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Friday, March 26, 2010

Beware the Ides of March

All right, so we’re a little past the Ides of March, but I couldn’t resist. Besides, Beware the End of March didn’t have the same ring. And, also, I do SO love to quote Shakespeare. Even better, I love to use Shakespeare when writing my books. To me, it adds a touch of refinement, fits perfectly with my Regency settings and my characters’ education level, and it can add a bit of foreshadowing or irony to my story.

There’s usually at least one Shakespearian reference in each of my books, though some are more blatant than others. For example, in my upcoming Tall, Dark, & Wolfish, my hero travels north to Scotland in search of a mystical witch. The poor fellow has images of Macbeth’s hooked-nosed, toil-and-trouble, havoc-causing witches so set in his mind the whole journey, he doesn’t have a prayer of recognizing the real witch he seeks, even when she’s looking him straight in the eye.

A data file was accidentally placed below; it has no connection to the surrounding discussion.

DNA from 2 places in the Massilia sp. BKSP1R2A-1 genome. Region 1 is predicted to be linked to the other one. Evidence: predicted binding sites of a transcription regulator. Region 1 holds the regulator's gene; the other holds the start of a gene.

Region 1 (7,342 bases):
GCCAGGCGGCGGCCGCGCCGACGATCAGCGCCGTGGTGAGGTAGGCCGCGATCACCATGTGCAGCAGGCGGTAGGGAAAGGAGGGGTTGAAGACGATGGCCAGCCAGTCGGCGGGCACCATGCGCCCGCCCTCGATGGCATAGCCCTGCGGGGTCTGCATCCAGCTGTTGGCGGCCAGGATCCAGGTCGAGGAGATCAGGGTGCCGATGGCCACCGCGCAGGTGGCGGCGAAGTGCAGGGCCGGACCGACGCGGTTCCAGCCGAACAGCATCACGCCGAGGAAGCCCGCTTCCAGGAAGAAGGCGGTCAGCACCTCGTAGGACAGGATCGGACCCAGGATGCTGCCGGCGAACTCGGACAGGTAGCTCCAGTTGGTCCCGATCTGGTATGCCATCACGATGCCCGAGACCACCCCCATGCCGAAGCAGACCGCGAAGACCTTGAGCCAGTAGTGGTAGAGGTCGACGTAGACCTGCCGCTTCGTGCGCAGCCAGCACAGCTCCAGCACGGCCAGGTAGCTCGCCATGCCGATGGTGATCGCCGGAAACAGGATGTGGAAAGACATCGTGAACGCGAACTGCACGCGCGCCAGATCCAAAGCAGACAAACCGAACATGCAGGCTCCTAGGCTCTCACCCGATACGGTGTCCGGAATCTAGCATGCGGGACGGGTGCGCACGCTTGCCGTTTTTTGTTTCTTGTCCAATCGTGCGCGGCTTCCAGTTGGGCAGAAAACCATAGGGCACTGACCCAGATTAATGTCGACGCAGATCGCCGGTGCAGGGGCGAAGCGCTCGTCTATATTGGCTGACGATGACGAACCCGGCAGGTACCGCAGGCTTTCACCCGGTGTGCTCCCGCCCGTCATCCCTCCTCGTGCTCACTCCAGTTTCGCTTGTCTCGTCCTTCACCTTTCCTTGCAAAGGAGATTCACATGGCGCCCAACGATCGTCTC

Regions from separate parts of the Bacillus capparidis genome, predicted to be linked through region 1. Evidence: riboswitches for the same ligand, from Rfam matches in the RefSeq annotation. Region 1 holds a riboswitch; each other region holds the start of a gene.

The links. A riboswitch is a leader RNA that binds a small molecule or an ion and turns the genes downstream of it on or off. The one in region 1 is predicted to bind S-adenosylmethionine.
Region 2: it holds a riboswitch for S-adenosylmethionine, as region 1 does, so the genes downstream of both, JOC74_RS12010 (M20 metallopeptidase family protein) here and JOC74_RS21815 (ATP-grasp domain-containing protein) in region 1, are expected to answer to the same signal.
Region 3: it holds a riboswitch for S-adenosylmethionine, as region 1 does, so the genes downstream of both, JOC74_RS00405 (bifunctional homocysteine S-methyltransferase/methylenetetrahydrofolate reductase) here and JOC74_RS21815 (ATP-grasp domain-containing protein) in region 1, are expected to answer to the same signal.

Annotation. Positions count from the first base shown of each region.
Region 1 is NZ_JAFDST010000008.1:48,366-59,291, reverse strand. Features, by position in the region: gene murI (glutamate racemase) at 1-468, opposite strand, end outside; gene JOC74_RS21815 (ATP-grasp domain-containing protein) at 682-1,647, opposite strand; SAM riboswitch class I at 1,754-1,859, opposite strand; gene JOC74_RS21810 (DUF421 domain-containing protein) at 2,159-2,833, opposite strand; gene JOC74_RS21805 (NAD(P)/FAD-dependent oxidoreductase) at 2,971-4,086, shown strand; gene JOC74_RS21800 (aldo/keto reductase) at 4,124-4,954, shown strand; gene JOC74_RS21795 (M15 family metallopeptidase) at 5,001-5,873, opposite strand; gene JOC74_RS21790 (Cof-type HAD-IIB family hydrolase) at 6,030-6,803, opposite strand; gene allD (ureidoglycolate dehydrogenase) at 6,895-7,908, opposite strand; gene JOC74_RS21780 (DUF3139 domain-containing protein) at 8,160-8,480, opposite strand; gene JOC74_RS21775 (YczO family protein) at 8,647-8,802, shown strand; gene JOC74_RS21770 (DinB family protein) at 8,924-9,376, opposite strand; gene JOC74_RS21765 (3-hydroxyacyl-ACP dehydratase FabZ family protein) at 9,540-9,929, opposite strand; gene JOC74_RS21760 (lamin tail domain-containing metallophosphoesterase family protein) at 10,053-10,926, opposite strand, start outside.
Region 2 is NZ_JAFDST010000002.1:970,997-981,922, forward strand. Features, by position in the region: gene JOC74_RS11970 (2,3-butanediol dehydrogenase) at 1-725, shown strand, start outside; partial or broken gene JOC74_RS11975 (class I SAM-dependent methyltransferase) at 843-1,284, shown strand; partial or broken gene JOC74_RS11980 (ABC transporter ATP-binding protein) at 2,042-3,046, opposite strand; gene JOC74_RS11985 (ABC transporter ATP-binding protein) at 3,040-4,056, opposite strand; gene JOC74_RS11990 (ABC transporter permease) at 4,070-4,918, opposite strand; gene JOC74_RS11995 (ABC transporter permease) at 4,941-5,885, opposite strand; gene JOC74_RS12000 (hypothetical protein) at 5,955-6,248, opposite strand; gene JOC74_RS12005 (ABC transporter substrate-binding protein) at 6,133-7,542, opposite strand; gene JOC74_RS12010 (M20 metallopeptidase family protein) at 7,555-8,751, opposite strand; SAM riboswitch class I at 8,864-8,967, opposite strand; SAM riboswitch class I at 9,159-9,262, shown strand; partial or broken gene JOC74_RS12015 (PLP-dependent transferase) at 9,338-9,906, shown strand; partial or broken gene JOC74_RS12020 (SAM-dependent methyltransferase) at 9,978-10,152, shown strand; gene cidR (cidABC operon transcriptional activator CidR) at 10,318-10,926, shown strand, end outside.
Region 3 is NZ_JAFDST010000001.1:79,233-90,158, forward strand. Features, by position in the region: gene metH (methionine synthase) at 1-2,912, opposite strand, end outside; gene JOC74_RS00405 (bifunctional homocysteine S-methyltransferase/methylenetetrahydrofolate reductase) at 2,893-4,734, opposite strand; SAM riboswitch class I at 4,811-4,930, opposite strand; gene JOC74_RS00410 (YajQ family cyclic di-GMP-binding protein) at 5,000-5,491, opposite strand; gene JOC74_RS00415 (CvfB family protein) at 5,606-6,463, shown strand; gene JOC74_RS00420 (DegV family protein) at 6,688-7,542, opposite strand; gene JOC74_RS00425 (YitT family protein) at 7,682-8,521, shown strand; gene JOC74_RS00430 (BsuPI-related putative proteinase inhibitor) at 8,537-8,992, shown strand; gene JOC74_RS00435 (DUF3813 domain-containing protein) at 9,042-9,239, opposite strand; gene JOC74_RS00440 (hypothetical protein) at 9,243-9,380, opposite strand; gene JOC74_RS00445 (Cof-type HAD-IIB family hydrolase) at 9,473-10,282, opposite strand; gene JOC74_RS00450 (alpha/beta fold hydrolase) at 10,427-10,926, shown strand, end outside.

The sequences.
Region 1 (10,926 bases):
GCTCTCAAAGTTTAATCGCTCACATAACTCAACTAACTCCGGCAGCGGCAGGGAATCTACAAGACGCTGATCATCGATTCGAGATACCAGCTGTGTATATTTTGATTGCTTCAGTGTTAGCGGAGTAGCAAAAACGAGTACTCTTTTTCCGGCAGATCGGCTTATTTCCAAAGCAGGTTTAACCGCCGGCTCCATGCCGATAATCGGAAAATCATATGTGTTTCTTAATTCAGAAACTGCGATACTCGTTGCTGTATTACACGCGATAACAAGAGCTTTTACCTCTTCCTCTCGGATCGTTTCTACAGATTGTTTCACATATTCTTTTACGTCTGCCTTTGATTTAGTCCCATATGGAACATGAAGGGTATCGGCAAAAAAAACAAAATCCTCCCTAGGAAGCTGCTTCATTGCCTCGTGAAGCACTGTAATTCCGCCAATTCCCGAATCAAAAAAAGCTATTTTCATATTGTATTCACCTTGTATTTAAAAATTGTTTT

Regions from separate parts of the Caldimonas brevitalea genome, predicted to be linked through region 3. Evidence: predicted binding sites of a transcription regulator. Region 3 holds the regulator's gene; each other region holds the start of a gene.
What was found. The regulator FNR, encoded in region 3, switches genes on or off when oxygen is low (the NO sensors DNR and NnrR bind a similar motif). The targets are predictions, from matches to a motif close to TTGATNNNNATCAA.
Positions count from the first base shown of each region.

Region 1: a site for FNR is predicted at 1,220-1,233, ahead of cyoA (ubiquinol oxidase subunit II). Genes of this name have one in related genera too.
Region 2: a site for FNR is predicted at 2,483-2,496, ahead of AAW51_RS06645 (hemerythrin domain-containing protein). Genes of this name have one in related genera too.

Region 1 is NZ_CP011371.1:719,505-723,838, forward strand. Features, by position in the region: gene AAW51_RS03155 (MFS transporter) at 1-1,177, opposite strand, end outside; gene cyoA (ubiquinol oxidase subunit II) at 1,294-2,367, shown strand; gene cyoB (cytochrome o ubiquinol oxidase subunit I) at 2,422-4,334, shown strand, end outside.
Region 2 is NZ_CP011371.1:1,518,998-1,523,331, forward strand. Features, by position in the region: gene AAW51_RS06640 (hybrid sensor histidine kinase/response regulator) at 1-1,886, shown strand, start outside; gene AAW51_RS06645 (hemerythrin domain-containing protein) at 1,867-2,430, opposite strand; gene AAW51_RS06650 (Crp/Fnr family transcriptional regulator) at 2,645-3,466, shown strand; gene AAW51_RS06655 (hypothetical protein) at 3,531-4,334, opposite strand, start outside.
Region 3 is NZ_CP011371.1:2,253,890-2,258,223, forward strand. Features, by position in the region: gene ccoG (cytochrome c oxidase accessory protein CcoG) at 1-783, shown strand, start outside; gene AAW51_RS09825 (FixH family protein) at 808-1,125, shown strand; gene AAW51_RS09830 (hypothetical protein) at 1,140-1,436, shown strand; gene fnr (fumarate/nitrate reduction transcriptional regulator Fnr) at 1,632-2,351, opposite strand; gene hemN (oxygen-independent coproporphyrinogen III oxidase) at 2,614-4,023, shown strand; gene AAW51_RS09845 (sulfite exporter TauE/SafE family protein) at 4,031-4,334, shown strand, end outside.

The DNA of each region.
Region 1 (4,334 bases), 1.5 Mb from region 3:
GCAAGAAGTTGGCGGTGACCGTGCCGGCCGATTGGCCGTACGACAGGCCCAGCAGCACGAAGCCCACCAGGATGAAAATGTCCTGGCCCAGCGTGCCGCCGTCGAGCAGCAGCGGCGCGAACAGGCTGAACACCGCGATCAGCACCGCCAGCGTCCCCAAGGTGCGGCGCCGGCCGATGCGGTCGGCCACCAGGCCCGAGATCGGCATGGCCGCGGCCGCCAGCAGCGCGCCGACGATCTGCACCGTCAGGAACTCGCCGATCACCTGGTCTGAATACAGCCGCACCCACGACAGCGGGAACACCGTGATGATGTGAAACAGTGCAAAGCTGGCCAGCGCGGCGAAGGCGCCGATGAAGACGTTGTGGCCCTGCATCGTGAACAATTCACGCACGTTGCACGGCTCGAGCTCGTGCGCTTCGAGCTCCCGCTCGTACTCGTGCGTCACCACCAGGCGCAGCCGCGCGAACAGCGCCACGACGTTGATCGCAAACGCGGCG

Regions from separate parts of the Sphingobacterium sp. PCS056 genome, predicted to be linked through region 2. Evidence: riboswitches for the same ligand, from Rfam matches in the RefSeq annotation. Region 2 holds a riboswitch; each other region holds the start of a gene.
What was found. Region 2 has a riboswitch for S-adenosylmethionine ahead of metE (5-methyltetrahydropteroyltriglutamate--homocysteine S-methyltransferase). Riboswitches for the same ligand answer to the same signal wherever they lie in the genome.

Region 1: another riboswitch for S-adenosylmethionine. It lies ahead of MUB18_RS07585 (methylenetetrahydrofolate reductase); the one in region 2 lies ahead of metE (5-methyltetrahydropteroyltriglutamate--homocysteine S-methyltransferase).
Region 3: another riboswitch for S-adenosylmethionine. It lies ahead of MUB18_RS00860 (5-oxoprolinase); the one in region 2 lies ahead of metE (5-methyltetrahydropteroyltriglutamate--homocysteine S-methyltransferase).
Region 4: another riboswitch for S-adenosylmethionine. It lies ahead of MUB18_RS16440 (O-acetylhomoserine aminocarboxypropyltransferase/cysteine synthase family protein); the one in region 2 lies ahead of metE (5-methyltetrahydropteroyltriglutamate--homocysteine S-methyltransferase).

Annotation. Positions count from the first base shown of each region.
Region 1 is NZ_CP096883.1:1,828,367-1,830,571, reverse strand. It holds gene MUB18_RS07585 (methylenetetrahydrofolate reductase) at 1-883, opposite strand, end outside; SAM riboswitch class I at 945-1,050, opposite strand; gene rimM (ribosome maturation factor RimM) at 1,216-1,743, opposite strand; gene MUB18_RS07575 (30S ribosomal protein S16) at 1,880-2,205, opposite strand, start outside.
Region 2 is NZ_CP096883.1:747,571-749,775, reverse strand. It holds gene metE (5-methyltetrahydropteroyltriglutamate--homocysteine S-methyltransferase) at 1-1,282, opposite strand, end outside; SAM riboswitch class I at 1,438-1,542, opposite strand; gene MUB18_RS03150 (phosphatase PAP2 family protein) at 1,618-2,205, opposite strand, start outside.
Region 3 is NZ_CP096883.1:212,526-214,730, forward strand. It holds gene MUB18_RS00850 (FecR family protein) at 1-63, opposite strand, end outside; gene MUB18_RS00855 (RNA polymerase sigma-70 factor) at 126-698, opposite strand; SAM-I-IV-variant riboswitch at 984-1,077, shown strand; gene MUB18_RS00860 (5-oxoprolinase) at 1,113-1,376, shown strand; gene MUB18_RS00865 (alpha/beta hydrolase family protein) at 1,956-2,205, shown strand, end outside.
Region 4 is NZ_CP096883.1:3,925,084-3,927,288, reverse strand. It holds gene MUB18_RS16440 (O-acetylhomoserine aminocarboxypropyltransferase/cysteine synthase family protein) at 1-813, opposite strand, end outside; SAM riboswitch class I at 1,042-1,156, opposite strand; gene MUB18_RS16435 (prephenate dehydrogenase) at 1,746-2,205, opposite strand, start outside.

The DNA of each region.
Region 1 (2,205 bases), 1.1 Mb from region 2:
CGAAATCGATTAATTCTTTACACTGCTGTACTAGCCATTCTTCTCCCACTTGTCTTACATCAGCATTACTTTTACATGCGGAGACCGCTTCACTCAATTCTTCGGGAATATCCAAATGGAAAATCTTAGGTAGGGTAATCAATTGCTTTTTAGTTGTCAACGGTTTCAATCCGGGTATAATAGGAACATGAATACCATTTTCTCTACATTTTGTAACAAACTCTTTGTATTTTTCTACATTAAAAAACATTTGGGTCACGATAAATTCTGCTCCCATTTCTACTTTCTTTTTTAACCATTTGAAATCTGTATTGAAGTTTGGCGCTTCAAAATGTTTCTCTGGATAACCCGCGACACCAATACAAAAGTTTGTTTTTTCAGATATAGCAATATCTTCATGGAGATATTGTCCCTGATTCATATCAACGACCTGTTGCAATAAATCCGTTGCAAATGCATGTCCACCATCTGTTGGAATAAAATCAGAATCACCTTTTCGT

I also love to use Shakespeare to emphasize an ironic twist. Two gentlemen sit together in the theatre, watching a performance of Julius Caesar, and all the while, the reader knows that one of the two is about to betray the other. Or the naïve nephew who spends a night enjoying Richard III and is completely unaware that in real life, he needs to be wary of his power-hungry uncle. For me there is an underlying message when I write scenes like this. That whole know-your-history-and-learn-from-it-or-you’re-doomed-to-repeat-it thing we’ve always heard about.

For me it’s also fun using Shakespeare to help capture a specific feeling for either the book as a whole or for a certain character in particular. I once cast a hero’s actress/ex-mistress in the role of Lady Macbeth, which allowed the heroine to equate her perceived rival with that of the notoriously vicious Scottish noblewoman. And another time, I used Much Ado About Nothing as the performance a bickering couple, who shared one or two similarities with Beatrice and Benedick, had to sit through. Of course, their companions found the evening much more amusing than did the pair I was picking on.